Bellamente said that lack of industry and consumer pressure in the worst-performing sectors was responsible for their poor scores.
"[The climate] is just not on their strategic radar," Bellamente said of the fast food industry. He said consumers are asking these companies to perform with better nutrition levels in their products instead of taking action on climate issues: "It hasn't affected their industry negatively enough [for them] to report on their emission levels."
"The same goes for the toys and children's products industry," he added. "Their first order of business is to make sure the children are safe. You've got a lot of companies that manufacture abroad that don't have regulations that make sustainability as much of a science as here," he said.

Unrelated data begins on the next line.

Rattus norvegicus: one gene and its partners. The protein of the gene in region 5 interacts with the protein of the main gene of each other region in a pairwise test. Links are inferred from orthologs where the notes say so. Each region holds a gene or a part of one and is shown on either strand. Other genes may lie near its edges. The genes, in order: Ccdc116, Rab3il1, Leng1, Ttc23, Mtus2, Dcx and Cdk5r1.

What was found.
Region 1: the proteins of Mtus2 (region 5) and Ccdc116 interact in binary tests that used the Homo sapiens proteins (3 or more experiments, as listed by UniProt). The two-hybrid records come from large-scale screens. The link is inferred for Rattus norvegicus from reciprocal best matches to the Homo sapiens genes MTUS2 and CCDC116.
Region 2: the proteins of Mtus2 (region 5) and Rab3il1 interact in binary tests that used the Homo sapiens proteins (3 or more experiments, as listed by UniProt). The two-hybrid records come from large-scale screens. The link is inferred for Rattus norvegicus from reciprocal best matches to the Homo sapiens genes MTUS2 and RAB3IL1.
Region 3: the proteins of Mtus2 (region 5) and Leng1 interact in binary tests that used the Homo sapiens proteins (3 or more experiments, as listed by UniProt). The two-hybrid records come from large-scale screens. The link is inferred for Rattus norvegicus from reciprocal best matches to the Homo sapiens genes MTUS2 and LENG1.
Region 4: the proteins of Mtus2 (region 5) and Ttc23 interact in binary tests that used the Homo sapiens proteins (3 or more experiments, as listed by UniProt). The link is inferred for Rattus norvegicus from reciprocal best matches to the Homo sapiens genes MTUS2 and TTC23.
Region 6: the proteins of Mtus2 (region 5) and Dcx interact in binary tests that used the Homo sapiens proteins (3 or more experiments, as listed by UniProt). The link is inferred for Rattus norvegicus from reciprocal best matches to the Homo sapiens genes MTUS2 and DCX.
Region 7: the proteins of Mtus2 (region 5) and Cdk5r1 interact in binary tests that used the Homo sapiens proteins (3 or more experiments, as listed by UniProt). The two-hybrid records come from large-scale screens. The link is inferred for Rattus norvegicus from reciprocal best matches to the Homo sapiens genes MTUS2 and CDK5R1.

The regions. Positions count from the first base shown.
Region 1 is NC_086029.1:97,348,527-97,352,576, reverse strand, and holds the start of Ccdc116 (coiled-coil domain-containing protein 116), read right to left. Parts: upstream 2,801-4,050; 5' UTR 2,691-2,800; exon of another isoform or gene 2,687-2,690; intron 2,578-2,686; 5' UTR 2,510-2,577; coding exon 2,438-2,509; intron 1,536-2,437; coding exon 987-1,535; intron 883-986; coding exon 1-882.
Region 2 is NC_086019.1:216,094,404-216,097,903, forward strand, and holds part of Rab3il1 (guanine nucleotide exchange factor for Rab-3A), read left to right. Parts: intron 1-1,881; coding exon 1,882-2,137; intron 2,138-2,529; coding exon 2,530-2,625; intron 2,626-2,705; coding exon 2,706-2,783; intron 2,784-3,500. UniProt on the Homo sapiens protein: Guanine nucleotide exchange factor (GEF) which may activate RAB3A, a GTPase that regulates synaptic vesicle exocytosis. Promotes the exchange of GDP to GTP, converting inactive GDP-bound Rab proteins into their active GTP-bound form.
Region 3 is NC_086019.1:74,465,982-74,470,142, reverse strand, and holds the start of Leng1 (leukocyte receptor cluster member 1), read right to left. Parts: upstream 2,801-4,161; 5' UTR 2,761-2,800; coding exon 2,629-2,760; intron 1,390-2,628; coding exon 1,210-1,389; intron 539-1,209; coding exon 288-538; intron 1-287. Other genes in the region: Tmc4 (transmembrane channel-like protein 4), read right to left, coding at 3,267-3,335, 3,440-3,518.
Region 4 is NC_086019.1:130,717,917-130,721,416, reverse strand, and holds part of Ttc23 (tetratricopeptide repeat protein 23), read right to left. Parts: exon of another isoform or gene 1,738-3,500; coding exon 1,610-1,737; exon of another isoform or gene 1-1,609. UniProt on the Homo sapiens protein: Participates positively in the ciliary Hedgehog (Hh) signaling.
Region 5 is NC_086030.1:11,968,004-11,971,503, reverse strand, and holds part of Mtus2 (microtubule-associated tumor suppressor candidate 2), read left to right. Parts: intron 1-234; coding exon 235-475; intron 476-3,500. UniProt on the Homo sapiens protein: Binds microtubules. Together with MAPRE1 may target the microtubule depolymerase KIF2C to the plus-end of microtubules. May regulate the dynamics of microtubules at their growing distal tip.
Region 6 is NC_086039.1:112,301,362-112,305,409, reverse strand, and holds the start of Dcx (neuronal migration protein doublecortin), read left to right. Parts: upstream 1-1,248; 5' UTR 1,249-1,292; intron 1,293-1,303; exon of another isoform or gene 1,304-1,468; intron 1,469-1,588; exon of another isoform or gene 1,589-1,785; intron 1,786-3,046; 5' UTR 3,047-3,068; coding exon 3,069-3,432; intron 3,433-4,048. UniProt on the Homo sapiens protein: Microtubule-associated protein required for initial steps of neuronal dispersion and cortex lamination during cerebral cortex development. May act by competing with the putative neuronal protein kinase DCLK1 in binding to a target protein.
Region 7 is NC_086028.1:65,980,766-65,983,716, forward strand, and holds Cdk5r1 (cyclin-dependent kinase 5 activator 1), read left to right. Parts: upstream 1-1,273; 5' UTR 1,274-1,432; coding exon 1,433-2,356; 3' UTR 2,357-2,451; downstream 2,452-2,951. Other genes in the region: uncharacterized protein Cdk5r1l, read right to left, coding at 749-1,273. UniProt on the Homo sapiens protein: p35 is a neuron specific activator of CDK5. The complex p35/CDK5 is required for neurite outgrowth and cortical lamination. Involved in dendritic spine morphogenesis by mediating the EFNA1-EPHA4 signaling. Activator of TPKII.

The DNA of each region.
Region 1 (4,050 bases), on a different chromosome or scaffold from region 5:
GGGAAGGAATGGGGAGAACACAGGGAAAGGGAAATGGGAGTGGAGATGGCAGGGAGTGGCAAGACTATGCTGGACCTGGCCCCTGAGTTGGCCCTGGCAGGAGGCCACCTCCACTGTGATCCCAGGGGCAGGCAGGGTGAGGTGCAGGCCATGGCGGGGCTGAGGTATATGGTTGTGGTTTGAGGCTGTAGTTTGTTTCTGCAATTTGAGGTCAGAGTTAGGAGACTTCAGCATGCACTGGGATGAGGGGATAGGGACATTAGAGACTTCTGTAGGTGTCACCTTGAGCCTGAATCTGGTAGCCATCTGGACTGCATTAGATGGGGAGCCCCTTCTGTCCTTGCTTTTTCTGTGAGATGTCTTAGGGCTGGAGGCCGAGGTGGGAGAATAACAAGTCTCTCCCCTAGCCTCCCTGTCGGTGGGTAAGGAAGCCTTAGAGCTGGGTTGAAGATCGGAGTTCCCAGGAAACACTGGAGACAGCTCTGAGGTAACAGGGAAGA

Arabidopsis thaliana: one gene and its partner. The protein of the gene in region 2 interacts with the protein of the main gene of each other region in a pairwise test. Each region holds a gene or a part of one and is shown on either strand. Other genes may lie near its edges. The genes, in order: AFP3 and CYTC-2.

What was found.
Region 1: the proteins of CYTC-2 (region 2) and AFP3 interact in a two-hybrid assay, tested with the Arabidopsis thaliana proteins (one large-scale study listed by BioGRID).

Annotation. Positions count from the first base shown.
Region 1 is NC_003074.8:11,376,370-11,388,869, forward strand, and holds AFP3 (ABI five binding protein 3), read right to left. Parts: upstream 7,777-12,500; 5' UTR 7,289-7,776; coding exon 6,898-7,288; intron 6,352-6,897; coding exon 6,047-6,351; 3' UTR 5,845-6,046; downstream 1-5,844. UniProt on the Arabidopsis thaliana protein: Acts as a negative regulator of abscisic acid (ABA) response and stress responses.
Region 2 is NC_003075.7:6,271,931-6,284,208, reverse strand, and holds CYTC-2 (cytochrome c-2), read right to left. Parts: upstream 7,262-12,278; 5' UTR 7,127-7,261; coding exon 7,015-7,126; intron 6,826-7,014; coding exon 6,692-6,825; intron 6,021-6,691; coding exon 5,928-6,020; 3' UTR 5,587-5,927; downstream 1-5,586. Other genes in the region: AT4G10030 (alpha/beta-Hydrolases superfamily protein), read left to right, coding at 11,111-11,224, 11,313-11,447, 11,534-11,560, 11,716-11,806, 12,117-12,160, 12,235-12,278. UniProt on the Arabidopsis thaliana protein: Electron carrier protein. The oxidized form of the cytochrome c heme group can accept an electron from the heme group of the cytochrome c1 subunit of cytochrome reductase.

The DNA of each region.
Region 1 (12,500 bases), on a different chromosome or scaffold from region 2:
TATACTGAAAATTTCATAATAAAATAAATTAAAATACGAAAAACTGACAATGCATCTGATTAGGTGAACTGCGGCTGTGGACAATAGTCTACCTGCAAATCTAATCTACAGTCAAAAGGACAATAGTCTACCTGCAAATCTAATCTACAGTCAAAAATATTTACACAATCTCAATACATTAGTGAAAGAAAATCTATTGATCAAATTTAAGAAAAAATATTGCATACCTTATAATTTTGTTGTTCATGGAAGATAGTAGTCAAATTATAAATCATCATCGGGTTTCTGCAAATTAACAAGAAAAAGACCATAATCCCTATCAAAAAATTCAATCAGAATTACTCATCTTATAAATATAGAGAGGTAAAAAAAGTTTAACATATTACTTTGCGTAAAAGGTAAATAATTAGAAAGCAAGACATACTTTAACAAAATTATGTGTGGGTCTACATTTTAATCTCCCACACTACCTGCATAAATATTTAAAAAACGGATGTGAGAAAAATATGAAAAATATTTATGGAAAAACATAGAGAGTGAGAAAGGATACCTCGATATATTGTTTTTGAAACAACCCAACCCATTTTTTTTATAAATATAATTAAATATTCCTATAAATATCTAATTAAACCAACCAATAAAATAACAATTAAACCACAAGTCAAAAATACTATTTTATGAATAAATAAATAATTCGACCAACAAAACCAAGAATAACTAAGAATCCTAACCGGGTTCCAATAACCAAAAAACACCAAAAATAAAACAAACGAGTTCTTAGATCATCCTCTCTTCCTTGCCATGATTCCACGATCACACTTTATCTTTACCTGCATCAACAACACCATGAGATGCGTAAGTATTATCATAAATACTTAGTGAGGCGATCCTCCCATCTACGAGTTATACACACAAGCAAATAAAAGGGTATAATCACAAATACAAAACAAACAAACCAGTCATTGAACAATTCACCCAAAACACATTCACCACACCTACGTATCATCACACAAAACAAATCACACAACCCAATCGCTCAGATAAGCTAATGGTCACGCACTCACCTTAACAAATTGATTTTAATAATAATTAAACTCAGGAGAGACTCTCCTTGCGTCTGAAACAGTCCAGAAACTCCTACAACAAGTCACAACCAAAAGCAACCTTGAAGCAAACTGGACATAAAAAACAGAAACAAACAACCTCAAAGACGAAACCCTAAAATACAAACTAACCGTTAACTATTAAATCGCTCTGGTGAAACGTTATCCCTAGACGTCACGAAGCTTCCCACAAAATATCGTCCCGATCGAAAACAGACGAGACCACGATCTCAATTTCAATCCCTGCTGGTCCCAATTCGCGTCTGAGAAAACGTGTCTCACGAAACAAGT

But Hasbro and Lego have both increased their Climate Count scores by double digits, he said.
Next year, Bellamente expects more companies to look at the consumer end and the downstream effect of how their footprint can be managed through R&D, similar to the way Unilever approaches sustainability.
"At Unilever, everyone in the company has a sustainability target -- from the guy who makes the shampoo to the guy who makes the shampoo packaging," he said. "You’ll start to see more of that embedded into organizations."
Next page: Top-tier and sector leader report scores